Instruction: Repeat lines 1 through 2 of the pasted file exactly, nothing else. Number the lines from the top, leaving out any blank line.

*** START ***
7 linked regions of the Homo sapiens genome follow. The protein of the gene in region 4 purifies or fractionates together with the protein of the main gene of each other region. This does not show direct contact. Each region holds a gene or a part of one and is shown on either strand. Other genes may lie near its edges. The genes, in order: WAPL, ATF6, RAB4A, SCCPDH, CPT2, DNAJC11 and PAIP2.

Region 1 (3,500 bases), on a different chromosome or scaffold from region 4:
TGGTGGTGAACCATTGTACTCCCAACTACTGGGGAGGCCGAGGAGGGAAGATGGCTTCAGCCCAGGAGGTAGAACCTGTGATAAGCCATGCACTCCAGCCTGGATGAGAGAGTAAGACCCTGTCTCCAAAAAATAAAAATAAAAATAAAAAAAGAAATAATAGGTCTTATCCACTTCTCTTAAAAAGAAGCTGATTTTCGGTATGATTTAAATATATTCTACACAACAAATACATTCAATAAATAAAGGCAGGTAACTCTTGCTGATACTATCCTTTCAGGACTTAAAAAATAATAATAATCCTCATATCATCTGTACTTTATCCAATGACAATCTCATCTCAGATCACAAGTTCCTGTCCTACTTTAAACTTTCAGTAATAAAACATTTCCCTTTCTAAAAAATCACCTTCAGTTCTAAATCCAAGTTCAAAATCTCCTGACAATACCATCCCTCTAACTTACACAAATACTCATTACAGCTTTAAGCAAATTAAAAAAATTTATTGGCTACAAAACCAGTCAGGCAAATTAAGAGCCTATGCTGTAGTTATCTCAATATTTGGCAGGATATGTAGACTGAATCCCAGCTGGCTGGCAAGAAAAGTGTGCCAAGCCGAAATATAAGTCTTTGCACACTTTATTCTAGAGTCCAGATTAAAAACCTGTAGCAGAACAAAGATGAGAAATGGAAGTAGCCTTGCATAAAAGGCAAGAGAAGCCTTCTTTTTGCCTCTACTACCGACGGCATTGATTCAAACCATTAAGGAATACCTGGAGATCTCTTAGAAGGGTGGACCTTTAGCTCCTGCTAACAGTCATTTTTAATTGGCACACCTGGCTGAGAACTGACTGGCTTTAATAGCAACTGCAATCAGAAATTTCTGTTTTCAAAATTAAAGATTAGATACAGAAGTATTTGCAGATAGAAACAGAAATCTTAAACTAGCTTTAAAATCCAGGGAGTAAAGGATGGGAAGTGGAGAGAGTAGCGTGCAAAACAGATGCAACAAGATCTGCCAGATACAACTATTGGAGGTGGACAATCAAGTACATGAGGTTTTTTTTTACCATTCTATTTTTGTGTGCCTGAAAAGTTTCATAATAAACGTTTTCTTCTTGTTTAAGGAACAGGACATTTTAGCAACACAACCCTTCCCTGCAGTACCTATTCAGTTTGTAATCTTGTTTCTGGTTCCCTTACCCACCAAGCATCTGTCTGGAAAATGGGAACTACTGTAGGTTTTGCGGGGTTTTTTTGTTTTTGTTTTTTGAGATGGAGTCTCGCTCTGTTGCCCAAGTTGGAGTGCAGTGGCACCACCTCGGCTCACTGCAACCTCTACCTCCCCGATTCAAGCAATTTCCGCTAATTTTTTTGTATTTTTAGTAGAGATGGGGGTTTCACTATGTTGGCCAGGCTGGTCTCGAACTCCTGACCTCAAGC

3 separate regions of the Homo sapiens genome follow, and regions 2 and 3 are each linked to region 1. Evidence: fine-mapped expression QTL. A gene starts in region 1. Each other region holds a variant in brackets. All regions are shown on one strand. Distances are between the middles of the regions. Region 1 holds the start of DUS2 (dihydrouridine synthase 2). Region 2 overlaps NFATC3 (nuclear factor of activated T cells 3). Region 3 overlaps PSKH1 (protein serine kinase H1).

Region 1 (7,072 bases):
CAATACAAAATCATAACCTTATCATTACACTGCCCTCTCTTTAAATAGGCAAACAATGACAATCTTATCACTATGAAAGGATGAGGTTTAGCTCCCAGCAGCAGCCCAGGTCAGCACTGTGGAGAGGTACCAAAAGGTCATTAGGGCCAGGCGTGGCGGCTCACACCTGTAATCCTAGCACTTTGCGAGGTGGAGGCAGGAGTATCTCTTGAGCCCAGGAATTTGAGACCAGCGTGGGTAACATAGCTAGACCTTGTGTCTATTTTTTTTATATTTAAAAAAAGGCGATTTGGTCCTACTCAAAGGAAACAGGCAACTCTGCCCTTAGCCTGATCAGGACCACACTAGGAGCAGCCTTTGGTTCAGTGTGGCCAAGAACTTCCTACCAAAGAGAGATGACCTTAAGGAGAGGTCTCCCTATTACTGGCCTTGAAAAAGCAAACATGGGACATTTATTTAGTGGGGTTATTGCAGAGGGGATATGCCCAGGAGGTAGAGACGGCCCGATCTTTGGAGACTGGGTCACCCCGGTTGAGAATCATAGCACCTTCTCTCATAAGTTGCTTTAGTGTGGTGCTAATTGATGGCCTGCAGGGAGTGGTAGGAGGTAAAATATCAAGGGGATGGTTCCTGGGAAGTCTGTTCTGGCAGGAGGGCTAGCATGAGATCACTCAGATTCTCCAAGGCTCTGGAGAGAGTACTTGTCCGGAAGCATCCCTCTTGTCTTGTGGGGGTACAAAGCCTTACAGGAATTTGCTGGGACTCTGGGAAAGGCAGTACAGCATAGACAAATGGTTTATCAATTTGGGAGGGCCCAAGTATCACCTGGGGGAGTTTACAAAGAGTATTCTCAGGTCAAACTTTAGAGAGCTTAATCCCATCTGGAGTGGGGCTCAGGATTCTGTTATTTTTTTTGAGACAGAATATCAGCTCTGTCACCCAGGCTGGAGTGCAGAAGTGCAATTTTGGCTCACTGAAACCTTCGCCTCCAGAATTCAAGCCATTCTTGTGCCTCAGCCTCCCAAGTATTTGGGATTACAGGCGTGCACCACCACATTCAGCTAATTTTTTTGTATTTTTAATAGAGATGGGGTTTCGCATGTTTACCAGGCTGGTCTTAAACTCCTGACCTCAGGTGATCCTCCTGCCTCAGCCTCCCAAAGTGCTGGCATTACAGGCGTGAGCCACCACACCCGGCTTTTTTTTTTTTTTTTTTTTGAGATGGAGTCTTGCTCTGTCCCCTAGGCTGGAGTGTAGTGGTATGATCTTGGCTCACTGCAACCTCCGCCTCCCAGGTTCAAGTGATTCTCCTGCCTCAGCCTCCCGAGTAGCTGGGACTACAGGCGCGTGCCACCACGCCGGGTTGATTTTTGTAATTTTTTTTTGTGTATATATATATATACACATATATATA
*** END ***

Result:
7 linked regions of the Homo sapiens genome follow. The protein of the gene in region 4 purifies or fractionates together with the protein of the main gene of each other region. This does not show direct contact. Each region holds a gene or a part of one and is shown on either strand. Other genes may lie near its edges. The genes, in order: WAPL, ATF6, RAB4A, SCCPDH, CPT2, DNAJC11 and PAIP2.

Region 1 (3,500 bases), on a different chromosome or scaffold from region 4: